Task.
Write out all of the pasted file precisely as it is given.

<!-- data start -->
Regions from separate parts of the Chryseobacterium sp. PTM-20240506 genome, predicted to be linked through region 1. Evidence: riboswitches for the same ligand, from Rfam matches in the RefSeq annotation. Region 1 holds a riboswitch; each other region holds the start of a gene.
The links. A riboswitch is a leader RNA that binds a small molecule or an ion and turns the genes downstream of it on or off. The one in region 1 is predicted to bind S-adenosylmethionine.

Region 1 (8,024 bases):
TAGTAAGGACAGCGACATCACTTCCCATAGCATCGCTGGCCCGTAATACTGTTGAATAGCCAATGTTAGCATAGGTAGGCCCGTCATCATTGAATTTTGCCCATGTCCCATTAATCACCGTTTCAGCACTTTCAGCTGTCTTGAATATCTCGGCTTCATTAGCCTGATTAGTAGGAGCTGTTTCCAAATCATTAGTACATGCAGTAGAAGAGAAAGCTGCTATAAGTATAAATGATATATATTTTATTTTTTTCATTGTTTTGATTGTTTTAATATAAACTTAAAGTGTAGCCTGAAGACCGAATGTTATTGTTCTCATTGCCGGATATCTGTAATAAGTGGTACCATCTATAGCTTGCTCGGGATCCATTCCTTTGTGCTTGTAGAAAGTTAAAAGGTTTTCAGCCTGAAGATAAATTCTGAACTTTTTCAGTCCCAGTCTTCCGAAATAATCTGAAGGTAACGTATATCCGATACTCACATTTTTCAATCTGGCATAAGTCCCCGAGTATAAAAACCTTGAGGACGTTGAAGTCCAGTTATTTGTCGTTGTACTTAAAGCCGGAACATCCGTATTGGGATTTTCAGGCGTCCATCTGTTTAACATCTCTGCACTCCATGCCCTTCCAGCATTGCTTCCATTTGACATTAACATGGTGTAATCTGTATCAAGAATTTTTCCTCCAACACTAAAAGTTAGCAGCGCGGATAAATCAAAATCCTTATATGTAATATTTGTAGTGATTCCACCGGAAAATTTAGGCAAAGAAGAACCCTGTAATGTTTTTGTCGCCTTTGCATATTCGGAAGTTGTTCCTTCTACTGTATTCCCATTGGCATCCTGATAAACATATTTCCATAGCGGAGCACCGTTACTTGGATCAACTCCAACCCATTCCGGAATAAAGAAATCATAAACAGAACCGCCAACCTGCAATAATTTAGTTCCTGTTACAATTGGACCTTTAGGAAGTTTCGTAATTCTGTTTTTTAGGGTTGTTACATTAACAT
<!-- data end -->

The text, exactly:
Regions from separate parts of the Chryseobacterium sp. PTM-20240506 genome, predicted to be linked through region 1. Evidence: riboswitches for the same ligand, from Rfam matches in the RefSeq annotation. Region 1 holds a riboswitch; each other region holds the start of a gene.
The links. A riboswitch is a leader RNA that binds a small molecule or an ion and turns the genes downstream of it on or off. The one in region 1 is predicted to bind S-adenosylmethionine.

Region 1 (8,024 bases):
TAGTAAGGACAGCGACATCACTTCCCATAGCATCGCTGGCCCGTAATACTGTTGAATAGCCAATGTTAGCATAGGTAGGCCCGTCATCATTGAATTTTGCCCATGTCCCATTAATCACCGTTTCAGCACTTTCAGCTGTCTTGAATATCTCGGCTTCATTAGCCTGATTAGTAGGAGCTGTTTCCAAATCATTAGTACATGCAGTAGAAGAGAAAGCTGCTATAAGTATAAATGATATATATTTTATTTTTTTCATTGTTTTGATTGTTTTAATATAAACTTAAAGTGTAGCCTGAAGACCGAATGTTATTGTTCTCATTGCCGGATATCTGTAATAAGTGGTACCATCTATAGCTTGCTCGGGATCCATTCCTTTGTGCTTGTAGAAAGTTAAAAGGTTTTCAGCCTGAAGATAAATTCTGAACTTTTTCAGTCCCAGTCTTCCGAAATAATCTGAAGGTAACGTATATCCGATACTCACATTTTTCAATCTGGCATAAGTCCCCGAGTATAAAAACCTTGAGGACGTTGAAGTCCAGTTATTTGTCGTTGTACTTAAAGCCGGAACATCCGTATTGGGATTTTCAGGCGTCCATCTGTTTAACATCTCTGCACTCCATGCCCTTCCAGCATTGCTTCCATTTGACATTAACATGGTGTAATCTGTATCAAGAATTTTTCCTCCAACACTAAAAGTTAGCAGCGCGGATAAATCAAAATCCTTATATGTAATATTTGTAGTGATTCCACCGGAAAATTTAGGCAAAGAAGAACCCTGTAATGTTTTTGTCGCCTTTGCATATTCGGAAGTTGTTCCTTCTACTGTATTCCCATTGGCATCCTGATAAACATATTTCCATAGCGGAGCACCGTTACTTGGATCAACTCCAACCCATTCCGGAATAAAGAAATCATAAACAGAACCGCCAACCTGCAATAATTTAGTTCCTGTTACAATTGGACCTTTAGGAAGTTTCGTAATTCTGTTTTTTAGGGTTGTTACATTAACAT